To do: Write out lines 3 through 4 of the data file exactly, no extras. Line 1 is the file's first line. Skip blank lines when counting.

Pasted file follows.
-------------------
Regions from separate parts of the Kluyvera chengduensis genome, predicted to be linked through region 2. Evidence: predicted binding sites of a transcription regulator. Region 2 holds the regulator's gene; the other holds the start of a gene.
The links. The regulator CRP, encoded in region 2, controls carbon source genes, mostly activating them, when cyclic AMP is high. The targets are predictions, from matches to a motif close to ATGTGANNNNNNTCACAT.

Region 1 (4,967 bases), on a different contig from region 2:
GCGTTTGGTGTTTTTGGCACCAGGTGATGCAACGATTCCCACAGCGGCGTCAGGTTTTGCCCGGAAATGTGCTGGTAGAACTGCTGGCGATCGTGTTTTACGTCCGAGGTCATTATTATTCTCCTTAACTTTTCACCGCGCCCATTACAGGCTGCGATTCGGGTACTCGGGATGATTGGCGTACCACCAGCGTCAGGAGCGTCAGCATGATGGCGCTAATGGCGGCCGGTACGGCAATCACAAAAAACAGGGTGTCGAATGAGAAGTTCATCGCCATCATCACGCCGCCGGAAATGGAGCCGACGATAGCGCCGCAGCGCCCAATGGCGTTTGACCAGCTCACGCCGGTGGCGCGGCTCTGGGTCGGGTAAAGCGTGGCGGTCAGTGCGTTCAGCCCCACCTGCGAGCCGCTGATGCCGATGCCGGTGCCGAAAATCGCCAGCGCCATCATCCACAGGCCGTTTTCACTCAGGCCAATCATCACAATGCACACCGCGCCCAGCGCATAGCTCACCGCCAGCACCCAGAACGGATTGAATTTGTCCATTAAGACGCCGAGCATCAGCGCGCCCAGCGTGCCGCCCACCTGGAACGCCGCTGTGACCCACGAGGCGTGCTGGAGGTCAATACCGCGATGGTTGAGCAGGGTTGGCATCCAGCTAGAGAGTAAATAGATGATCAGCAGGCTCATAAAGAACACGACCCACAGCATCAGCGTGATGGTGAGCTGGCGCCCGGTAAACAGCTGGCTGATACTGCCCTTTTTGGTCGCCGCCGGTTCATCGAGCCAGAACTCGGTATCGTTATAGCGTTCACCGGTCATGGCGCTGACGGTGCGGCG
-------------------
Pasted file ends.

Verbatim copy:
Region 1 (4,967 bases), on a different contig from region 2:
GCGTTTGGTGTTTTTGGCACCAGGTGATGCAACGATTCCCACAGCGGCGTCAGGTTTTGCCCGGAAATGTGCTGGTAGAACTGCTGGCGATCGTGTTTTACGTCCGAGGTCATTATTATTCTCCTTAACTTTTCACCGCGCCCATTACAGGCTGCGATTCGGGTACTCGGGATGATTGGCGTACCACCAGCGTCAGGAGCGTCAGCATGATGGCGCTAATGGCGGCCGGTACGGCAATCACAAAAAACAGGGTGTCGAATGAGAAGTTCATCGCCATCATCACGCCGCCGGAAATGGAGCCGACGATAGCGCCGCAGCGCCCAATGGCGTTTGACCAGCTCACGCCGGTGGCGCGGCTCTGGGTCGGGTAAAGCGTGGCGGTCAGTGCGTTCAGCCCCACCTGCGAGCCGCTGATGCCGATGCCGGTGCCGAAAATCGCCAGCGCCATCATCCACAGGCCGTTTTCACTCAGGCCAATCATCACAATGCACACCGCGCCCAGCGCATAGCTCACCGCCAGCACCCAGAACGGATTGAATTTGTCCATTAAGACGCCGAGCATCAGCGCGCCCAGCGTGCCGCCCACCTGGAACGCCGCTGTGACCCACGAGGCGTGCTGGAGGTCAATACCGCGATGGTTGAGCAGGGTTGGCATCCAGCTAGAGAGTAAATAGATGATCAGCAGGCTCATAAAGAACACGACCCACAGCATCAGCGTGATGGTGAGCTGGCGCCCGGTAAACAGCTGGCTGATACTGCCCTTTTTGGTCGCCGCCGGTTCATCGAGCCAGAACTCGGTATCGTTATAGCGTTCACCGGTCATGGCGCTGACGGTGCGGCG